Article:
Styling Options for Natural Hair

June 18, 2013 by tash01  
Published in Hair

Dealing with two-textured hair is often voted as one of the most difficult and discouraging aspects of going natural.

Curly styles: Curly styles such as straw, roller and rod sets downplay the difference between relaxed and natural textures as the entire head of hair is in ringlets or curls. Not only are these styles elegant and complementary to most persons, but they also require low manipulation and can last up to two weeks.

Twist/braid outs: Described by many who are transitioning as the ’saving grace’, twist outs and braid outs are easy, do-it-yourself styles which can last up to three weeks. The two-textured hair is sectioned equally while wet/damp and either twisted (twist-out) or plaited (braid-out), left to dry and then pulled out and worn in a ’scrunched’ style. Persons can also add a bit of moisturiser to the damp hair or to fingers while loosening the twists/braids in order to reduce frizz. Smaller plaits or twists give more defined results when loosened.

Cornrows/twists: These are the more traditional styles which have come to be associated with natural hair – especially in Jamaica. When done well, these styles are timelessly beautiful and can give one a youthful flair.

Headwraps/scarves: Wearing a headwrap or scarf is a great funky addition to any outfit, especially on the weekend. They offer an alternative for those days when you have to make a quick exit from home or on those lazy days when styling your hair is just not an option. Scarves are available in solid colours and prints. Visit for easy headwrapping tutorials.

Extensions (braids, weaves) and wigs: If you are totally opposed to having your two-textured hair displayed, you have the option of wearing braids, sew-in weaves and wigs or a combination at different intervals during your long-term transition. A braided style is ideal for persons who do not perspire heavily from the scalp and have problems with scalp irritation. However, it is important to note that braids should not be done too tightly as this can result in traction alopecia, especially around the hairline. Persons who opt for braids should also remember to maintain their deep conditioning, protein and moisture treatments between braiding. Braids are an affordable option as some styles can last up to three months. Many persons worry about washing their hair if they choose braids. However, persons have reported that washing the hair while braided is possible (depending on the style of braids). The downside to braids is that the process of putting them in can take up to seven hours.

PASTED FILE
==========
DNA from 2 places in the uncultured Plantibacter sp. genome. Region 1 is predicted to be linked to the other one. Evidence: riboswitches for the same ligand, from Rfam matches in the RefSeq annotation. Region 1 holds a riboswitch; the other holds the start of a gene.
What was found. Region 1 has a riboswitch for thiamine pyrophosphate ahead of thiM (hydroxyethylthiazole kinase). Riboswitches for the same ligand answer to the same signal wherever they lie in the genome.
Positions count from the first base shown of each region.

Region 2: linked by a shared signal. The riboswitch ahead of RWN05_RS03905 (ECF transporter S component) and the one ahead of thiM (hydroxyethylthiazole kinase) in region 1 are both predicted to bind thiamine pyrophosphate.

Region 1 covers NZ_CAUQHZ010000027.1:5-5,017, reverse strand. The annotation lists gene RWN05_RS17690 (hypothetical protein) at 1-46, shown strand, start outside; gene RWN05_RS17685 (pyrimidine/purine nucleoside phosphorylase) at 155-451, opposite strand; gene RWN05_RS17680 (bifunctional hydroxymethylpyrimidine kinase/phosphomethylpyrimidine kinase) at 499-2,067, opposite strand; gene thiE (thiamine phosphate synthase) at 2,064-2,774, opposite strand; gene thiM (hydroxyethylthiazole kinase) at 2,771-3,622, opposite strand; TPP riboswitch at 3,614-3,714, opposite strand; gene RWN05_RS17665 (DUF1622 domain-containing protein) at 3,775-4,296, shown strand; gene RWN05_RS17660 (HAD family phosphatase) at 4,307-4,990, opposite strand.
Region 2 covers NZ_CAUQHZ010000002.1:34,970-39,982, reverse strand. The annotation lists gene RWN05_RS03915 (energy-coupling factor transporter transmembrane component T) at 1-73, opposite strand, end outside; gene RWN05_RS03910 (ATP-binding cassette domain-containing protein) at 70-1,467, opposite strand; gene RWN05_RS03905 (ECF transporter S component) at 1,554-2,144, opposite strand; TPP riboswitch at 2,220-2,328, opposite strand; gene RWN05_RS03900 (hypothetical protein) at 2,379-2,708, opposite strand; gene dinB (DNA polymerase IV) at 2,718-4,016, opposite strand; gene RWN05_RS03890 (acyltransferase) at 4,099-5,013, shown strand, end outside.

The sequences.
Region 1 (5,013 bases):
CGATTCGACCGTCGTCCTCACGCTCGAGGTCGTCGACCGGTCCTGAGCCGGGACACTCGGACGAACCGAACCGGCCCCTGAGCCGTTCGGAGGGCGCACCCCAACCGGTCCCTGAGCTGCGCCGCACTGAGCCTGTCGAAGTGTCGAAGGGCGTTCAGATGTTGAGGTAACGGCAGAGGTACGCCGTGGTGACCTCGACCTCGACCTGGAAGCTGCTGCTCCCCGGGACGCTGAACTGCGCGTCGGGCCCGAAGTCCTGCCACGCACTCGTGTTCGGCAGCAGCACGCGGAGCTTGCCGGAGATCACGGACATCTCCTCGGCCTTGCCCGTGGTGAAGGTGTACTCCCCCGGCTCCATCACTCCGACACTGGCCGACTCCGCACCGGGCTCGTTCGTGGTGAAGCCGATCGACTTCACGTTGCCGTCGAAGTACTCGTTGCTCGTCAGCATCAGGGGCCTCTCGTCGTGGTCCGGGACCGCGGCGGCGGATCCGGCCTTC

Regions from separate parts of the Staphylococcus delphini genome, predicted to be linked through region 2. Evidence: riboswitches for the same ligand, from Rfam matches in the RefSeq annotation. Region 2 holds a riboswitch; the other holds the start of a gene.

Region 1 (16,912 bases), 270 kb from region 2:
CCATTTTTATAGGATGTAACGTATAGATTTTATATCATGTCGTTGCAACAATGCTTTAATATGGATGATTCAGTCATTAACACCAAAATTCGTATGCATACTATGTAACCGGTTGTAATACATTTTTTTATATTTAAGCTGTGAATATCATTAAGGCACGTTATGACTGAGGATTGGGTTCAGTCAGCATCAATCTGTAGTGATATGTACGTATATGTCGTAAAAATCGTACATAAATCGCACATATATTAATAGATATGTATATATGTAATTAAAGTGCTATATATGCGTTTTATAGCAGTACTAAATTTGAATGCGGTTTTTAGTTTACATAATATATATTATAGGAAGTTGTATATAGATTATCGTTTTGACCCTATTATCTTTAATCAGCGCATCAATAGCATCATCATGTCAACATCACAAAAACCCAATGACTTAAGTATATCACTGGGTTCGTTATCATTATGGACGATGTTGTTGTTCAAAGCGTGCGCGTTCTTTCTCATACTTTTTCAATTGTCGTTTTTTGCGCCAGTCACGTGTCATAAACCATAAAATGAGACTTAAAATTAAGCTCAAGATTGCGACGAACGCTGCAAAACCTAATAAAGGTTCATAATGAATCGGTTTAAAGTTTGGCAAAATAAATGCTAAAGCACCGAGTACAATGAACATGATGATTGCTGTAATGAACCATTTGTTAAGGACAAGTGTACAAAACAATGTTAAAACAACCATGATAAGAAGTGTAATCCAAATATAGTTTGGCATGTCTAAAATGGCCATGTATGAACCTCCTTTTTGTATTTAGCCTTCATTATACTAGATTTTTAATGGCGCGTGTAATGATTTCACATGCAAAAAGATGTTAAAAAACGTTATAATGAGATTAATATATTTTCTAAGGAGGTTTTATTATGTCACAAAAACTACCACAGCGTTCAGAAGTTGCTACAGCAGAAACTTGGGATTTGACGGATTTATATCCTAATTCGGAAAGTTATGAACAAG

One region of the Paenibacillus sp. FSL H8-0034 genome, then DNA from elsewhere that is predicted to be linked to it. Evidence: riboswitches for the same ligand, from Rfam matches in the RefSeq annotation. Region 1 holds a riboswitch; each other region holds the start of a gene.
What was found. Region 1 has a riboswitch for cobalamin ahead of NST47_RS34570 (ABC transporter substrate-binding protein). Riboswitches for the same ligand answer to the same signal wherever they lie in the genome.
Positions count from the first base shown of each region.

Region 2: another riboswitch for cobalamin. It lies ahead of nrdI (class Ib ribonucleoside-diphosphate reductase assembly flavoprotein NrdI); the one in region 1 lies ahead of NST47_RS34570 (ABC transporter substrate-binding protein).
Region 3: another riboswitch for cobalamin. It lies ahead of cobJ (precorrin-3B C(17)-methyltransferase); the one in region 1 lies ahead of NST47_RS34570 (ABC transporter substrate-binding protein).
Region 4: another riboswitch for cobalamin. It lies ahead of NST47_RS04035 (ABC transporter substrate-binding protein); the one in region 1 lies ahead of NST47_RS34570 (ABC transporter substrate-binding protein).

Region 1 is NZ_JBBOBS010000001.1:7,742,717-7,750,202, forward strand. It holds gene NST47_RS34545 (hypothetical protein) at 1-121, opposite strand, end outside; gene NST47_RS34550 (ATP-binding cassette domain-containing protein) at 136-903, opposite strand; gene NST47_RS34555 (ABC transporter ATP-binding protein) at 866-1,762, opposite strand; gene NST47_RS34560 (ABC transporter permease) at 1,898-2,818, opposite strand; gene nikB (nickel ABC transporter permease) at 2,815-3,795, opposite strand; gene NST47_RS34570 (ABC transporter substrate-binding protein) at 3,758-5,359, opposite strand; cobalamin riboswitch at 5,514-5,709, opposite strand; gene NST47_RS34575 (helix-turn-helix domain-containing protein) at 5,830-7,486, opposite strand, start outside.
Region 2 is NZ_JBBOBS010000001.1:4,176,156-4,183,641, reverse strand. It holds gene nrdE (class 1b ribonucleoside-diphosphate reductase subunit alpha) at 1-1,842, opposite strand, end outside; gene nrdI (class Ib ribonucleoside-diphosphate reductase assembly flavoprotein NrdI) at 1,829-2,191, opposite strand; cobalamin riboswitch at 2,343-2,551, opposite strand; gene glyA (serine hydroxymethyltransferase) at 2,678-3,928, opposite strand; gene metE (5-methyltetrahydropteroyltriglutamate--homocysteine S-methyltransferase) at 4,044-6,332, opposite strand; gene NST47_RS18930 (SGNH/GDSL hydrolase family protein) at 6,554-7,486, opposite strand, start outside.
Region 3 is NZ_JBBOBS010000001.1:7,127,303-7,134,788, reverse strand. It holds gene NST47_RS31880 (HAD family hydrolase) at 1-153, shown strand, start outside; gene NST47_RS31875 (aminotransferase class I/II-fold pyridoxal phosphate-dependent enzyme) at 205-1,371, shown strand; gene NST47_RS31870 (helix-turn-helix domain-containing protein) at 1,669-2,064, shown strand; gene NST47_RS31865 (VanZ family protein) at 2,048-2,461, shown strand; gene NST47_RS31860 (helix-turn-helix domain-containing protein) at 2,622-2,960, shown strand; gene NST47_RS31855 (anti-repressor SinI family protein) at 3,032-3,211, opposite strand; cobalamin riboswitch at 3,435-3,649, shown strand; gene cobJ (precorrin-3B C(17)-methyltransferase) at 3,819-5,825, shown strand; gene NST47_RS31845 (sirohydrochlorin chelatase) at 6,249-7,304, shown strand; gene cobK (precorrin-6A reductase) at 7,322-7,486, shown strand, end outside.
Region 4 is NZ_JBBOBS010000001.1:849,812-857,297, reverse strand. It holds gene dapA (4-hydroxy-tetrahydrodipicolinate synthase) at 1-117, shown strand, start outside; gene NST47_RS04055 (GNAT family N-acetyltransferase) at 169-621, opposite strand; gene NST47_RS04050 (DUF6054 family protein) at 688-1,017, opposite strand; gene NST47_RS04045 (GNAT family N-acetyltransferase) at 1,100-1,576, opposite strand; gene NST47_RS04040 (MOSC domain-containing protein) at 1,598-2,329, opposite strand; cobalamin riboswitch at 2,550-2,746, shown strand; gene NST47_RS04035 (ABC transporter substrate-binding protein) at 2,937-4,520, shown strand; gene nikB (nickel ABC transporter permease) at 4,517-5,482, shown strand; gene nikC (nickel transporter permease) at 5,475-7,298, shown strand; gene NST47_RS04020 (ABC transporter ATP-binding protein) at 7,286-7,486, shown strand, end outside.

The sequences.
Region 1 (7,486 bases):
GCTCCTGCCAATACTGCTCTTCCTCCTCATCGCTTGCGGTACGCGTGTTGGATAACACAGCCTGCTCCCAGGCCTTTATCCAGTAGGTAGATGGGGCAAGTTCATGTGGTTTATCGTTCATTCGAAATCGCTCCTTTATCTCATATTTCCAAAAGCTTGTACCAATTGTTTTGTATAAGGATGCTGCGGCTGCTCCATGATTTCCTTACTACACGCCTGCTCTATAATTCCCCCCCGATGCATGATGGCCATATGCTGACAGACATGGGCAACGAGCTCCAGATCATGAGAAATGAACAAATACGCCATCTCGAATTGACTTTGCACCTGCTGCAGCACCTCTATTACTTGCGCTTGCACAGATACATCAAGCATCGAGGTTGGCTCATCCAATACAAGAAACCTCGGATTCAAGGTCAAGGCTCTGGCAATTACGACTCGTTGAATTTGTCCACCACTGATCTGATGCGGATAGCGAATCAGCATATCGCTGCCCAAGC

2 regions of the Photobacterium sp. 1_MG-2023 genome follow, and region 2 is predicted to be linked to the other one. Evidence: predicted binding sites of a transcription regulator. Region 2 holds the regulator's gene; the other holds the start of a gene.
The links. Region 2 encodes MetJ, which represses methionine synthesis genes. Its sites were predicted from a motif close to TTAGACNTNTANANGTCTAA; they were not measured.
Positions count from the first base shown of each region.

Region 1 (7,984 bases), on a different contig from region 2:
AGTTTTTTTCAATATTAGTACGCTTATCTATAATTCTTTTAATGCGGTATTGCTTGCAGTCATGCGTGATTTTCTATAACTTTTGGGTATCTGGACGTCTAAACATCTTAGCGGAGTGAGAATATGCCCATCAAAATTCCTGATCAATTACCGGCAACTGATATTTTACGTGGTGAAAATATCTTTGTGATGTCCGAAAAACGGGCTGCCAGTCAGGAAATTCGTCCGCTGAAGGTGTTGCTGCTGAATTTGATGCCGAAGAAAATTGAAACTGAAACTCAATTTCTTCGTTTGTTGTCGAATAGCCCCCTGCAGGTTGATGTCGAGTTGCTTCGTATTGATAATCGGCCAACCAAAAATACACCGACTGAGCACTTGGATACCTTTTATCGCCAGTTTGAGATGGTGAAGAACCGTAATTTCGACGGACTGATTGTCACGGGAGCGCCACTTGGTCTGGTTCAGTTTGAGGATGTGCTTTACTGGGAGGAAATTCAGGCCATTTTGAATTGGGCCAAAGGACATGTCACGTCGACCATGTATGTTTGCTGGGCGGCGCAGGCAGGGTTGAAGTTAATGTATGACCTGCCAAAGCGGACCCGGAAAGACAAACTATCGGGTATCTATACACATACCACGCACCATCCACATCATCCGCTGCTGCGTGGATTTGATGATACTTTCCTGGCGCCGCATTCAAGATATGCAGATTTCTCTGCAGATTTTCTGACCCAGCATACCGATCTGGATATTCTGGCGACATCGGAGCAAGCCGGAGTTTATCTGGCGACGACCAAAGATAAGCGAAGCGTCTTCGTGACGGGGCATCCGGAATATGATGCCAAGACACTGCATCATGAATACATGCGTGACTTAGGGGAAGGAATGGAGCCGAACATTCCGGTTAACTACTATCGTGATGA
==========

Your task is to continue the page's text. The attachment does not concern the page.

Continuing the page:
quick change

With a sew-in weave the hair is styled into cornrows and the extensions sewn in. Weaves offer a quick change to your look and the process isn’t as lengthy as braiding. There is also a wide variety of weaves that can be used depending on the look you desire (straight, wavy or curly weaves). Weaves will need more maintenance than braids as they will have to be tightened and/or redone every two-three weeks in order to keep that ‘fresh from the salon’ look. One downside is that depending on the hair used, weaves can be very expensive – particularly those made from human hair.

Wigs also offer one of the easiest alternatives when transitioning – it is simply worn over the hair and removed as needed. Wigs also come in a variety of styles. Lace-front wigs are also increasing in popularity as these give a more authentic look.

With these options, we hope we’ve made the long road of transitioning look less daunting. Until next time!

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